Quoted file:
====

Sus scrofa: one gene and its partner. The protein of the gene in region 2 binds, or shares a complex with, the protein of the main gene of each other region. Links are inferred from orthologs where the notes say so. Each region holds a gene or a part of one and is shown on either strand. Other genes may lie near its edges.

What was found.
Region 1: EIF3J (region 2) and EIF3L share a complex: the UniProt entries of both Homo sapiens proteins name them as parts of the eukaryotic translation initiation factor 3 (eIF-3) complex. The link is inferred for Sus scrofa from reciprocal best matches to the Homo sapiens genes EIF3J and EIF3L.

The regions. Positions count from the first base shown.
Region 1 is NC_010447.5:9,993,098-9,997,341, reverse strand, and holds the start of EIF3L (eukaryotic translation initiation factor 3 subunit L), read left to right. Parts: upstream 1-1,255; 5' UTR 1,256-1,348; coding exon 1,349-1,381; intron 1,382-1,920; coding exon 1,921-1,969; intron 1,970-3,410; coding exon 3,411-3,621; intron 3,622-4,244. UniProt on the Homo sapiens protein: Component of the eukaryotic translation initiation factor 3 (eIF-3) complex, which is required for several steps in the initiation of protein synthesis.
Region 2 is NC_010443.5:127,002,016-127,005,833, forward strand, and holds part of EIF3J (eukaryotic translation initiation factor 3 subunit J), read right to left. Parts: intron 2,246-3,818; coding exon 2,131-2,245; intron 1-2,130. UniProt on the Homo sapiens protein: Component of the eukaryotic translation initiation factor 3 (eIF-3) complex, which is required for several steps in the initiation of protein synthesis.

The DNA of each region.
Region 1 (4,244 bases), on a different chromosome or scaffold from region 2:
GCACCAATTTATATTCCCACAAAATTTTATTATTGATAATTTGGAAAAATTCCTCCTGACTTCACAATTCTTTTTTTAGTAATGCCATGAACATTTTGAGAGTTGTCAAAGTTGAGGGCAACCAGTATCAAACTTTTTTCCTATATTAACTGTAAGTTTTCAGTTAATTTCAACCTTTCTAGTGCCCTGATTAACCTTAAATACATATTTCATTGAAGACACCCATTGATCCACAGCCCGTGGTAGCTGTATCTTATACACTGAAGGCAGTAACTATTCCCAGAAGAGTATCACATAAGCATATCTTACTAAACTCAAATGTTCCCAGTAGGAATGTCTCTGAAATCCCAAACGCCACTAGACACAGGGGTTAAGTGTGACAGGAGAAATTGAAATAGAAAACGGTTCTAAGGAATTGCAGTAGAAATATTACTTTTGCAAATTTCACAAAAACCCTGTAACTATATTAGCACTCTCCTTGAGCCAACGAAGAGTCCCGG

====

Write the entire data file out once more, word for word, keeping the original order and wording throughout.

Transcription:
Sus scrofa: one gene and its partner. The protein of the gene in region 2 binds, or shares a complex with, the protein of the main gene of each other region. Links are inferred from orthologs where the notes say so. Each region holds a gene or a part of one and is shown on either strand. Other genes may lie near its edges.

What was found.
Region 1: EIF3J (region 2) and EIF3L share a complex: the UniProt entries of both Homo sapiens proteins name them as parts of the eukaryotic translation initiation factor 3 (eIF-3) complex. The link is inferred for Sus scrofa from reciprocal best matches to the Homo sapiens genes EIF3J and EIF3L.

The regions. Positions count from the first base shown.
Region 1 is NC_010447.5:9,993,098-9,997,341, reverse strand, and holds the start of EIF3L (eukaryotic translation initiation factor 3 subunit L), read left to right. Parts: upstream 1-1,255; 5' UTR 1,256-1,348; coding exon 1,349-1,381; intron 1,382-1,920; coding exon 1,921-1,969; intron 1,970-3,410; coding exon 3,411-3,621; intron 3,622-4,244. UniProt on the Homo sapiens protein: Component of the eukaryotic translation initiation factor 3 (eIF-3) complex, which is required for several steps in the initiation of protein synthesis.
Region 2 is NC_010443.5:127,002,016-127,005,833, forward strand, and holds part of EIF3J (eukaryotic translation initiation factor 3 subunit J), read right to left. Parts: intron 2,246-3,818; coding exon 2,131-2,245; intron 1-2,130. UniProt on the Homo sapiens protein: Component of the eukaryotic translation initiation factor 3 (eIF-3) complex, which is required for several steps in the initiation of protein synthesis.

The DNA of each region.
Region 1 (4,244 bases), on a different chromosome or scaffold from region 2:
GCACCAATTTATATTCCCACAAAATTTTATTATTGATAATTTGGAAAAATTCCTCCTGACTTCACAATTCTTTTTTTAGTAATGCCATGAACATTTTGAGAGTTGTCAAAGTTGAGGGCAACCAGTATCAAACTTTTTTCCTATATTAACTGTAAGTTTTCAGTTAATTTCAACCTTTCTAGTGCCCTGATTAACCTTAAATACATATTTCATTGAAGACACCCATTGATCCACAGCCCGTGGTAGCTGTATCTTATACACTGAAGGCAGTAACTATTCCCAGAAGAGTATCACATAAGCATATCTTACTAAACTCAAATGTTCCCAGTAGGAATGTCTCTGAAATCCCAAACGCCACTAGACACAGGGGTTAAGTGTGACAGGAGAAATTGAAATAGAAAACGGTTCTAAGGAATTGCAGTAGAAATATTACTTTTGCAAATTTCACAAAAACCCTGTAACTATATTAGCACTCTCCTTGAGCCAACGAAGAGTCCCGG